3. Changes in Breast Size or Shape: One breast appears significantly larger or differently shaped than before. While slight asymmetry in breast size is normal, a sudden change in the size or shape of one breast can indicate a tumor’s presence.
  4. Redness, Swelling, or Increased Warmth: Part of your breast or the entire breast looks red, swollen, or feels unusually warm. These can be symptoms of inflammatory breast cancer, a rare but aggressive form of the disease.
  5. Nipple Discharge: Any unexplained nipple discharge, particularly if it is bloody, clear, and not milky. Nipple discharge can be benign or related to an infection or other non-cancerous conditions, but it can also be a sign of breast cancer.
  6. Skin Texture Changes: Noticing a thickening of the breast skin or a texture that feels grainy or lumpy in a new way. Changes in skin texture can be due to cancerous cells causing inflammation or blocking of lymph vessels.
  7. New Vein Prominence: Veins on the surface of the breast become more prominent or visible than before. While often benign, especially if linked to hormonal changes, a sudden prominence of veins can also indicate a tumor increasing the blood flow to a specific area.

Next Steps After Finding a Breast Lump Or Change

Discovering a lump can trigger a wide range of emotions, from fear to uncertainty. It’s natural to worry about what the lump might signify, but it’s important to remember that not all lumps are cancerous. The psychological impact of waiting for a diagnosis can be significant, so it’s crucial to find healthy ways to cope with these feelings.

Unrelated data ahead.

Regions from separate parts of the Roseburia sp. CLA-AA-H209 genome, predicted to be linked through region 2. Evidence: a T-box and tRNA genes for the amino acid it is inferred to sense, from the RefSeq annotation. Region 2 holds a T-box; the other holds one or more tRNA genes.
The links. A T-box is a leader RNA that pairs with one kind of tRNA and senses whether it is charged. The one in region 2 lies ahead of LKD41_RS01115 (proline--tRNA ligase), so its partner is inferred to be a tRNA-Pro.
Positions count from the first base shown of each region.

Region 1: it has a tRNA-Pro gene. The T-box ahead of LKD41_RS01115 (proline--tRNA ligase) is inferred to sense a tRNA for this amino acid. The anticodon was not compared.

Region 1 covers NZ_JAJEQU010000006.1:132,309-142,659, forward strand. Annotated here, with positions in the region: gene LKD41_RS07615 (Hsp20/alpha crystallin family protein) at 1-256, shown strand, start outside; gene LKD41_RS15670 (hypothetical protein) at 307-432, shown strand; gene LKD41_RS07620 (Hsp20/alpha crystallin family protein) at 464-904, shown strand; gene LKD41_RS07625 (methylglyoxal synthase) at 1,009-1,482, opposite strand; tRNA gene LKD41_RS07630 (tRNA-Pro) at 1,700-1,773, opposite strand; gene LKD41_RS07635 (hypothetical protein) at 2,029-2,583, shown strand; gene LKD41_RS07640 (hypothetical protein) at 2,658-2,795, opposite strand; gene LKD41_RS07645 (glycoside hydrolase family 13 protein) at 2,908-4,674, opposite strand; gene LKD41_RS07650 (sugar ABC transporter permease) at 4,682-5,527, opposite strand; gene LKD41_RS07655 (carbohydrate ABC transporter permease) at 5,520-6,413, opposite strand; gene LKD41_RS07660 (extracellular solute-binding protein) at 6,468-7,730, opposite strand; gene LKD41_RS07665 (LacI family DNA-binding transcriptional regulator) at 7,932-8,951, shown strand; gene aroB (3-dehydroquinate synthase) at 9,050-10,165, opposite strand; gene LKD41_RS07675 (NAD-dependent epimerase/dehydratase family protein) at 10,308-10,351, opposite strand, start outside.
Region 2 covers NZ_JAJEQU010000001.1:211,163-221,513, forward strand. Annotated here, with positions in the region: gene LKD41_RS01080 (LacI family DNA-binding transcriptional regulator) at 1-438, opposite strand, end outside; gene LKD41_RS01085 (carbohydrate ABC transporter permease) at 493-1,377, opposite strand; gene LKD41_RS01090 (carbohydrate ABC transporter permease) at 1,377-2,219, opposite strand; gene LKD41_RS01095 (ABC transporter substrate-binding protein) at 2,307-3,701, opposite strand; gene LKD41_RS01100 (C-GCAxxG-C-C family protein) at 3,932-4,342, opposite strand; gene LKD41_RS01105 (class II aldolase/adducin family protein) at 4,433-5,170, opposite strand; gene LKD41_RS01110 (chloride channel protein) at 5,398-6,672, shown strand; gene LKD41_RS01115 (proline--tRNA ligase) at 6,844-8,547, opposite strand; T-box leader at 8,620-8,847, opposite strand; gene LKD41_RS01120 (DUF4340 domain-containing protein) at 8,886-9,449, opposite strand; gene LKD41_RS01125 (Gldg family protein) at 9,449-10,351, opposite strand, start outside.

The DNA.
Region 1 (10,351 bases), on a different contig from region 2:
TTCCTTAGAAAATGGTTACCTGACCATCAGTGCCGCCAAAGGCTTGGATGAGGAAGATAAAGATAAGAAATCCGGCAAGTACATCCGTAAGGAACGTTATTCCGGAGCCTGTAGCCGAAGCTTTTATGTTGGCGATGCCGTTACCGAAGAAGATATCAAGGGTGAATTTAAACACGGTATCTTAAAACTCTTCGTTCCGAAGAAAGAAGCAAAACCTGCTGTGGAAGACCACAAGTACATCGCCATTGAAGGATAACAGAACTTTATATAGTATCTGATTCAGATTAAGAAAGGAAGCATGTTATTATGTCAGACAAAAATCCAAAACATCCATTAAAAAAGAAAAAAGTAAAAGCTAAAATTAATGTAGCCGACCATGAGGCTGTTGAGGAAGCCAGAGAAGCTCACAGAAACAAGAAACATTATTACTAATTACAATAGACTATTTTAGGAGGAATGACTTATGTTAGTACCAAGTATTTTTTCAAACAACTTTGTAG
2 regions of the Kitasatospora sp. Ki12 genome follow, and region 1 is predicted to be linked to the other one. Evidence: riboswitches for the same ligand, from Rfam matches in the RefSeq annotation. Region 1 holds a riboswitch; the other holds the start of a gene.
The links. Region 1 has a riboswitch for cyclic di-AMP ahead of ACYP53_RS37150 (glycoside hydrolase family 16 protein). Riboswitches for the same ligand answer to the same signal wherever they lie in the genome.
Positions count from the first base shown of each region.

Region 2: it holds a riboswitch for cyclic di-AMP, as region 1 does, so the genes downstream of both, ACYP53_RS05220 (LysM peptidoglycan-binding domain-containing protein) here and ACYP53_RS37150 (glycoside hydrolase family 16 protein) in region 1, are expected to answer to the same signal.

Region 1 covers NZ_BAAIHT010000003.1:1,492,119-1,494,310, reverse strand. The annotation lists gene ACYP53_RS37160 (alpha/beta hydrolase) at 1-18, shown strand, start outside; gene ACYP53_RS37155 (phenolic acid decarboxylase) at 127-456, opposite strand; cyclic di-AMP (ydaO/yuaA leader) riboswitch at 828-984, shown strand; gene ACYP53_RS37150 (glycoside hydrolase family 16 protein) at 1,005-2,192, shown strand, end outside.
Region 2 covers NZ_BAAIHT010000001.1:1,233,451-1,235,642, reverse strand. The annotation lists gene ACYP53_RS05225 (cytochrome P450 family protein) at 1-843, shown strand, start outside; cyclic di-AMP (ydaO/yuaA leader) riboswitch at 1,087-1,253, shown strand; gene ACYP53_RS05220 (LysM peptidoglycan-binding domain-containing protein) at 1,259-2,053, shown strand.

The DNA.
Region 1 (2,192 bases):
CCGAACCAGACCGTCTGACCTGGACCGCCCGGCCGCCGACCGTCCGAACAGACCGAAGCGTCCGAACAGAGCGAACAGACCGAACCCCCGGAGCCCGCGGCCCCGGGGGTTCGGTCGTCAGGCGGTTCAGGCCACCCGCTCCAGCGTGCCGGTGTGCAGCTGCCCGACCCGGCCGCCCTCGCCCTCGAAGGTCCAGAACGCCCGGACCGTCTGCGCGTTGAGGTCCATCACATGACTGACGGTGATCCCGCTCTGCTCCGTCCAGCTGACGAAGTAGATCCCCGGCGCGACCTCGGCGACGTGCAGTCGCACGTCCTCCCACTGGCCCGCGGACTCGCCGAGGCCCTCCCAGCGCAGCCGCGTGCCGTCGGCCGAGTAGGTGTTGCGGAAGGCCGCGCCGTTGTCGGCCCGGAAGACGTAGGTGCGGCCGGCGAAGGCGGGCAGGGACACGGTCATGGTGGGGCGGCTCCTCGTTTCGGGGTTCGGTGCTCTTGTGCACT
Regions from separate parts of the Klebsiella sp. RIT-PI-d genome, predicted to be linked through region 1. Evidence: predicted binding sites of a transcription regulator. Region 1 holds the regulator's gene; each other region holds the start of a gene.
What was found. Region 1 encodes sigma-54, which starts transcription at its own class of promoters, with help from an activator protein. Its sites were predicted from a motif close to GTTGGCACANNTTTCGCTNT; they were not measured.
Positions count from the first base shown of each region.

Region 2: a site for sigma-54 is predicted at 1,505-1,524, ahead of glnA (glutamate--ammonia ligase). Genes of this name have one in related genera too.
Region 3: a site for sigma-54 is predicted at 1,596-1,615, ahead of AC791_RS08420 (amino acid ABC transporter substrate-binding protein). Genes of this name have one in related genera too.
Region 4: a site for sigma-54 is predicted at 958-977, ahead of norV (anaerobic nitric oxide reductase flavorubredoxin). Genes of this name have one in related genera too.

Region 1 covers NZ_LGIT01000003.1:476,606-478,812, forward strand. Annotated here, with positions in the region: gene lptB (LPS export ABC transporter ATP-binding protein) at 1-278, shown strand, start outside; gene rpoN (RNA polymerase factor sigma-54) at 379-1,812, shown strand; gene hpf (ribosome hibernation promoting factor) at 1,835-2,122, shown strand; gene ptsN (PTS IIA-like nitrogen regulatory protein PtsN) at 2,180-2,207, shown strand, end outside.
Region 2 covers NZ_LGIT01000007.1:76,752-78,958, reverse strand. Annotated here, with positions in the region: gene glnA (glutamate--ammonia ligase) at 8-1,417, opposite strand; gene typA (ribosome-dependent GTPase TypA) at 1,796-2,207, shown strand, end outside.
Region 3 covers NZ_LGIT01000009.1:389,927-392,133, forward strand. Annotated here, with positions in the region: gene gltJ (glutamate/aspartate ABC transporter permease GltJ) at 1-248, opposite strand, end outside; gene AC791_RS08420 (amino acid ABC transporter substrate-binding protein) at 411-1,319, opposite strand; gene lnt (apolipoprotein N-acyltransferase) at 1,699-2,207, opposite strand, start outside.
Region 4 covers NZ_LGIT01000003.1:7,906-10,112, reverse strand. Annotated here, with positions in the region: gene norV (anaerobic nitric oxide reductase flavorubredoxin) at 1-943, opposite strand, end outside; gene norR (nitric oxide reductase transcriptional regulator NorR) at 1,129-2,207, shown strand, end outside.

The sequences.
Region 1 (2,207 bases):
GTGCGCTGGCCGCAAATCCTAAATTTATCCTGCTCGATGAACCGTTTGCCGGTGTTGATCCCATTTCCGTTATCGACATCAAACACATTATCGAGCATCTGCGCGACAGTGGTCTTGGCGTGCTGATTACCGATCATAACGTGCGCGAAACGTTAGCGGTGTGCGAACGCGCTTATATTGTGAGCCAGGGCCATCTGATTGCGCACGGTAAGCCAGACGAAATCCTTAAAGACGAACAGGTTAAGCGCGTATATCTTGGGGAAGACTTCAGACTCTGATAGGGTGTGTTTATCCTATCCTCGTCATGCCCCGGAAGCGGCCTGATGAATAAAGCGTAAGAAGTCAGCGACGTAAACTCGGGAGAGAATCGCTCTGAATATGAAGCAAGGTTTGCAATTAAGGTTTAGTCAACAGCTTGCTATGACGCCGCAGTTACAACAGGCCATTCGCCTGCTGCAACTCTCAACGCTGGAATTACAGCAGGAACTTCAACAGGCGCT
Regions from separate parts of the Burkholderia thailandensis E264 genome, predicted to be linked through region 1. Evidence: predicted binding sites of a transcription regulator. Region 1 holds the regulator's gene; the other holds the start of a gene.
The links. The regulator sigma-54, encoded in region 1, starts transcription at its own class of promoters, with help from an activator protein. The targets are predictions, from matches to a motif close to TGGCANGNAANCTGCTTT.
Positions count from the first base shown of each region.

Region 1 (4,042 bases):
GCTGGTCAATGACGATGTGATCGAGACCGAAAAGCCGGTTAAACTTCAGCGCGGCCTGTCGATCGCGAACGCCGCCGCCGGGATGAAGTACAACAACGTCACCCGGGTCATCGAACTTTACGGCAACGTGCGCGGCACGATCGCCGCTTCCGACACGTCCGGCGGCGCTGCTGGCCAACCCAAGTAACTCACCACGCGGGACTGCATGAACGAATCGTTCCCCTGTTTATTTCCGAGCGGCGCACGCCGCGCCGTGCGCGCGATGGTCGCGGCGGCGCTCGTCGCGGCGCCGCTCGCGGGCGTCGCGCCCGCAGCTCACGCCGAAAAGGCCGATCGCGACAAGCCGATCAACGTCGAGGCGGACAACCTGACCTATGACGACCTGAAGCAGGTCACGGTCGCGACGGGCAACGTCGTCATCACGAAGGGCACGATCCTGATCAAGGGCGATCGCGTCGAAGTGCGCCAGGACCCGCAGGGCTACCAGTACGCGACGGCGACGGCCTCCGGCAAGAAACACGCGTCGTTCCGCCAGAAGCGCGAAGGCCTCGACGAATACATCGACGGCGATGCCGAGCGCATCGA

Strategies for Managing Anxiety

  • Mindfulness and Relaxation Techniques: Practices such as deep breathing, meditation, and yoga can help reduce stress and anxiety.
  • Physical Activity: Exercise can be a great way to relieve tension and improve mood.
  • Limit Information Overload: Seeking information is natural, but limit exposure to sources that may cause more worry than relief.

Many breast changes are benign. However, it’s crucial to contact your healthcare provider as soon as possible for a professional evaluation.

The Importance of Regular Clinical Exams and Mammography and the importance of Breast cancer early detection.

While BSE is a valuable tool for self-awareness, it’s not a comprehensive screening method on its own. Regular clinical breast exams and mammograms, as recommended by your healthcare provider, are essential components of breast health.


Breast self-examination is a simple yet powerful practice for monitoring your breast health. By regularly performing BSE, you can detect any changes early and seek medical advice promptly. Remember, early detection of breast cancer can save lives. Embrace this practice as part of your monthly routine, and maintain open communication with your healthcare provider about your breast health.


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Celina Nadelman, M.D.

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Los Angeles, CA 90035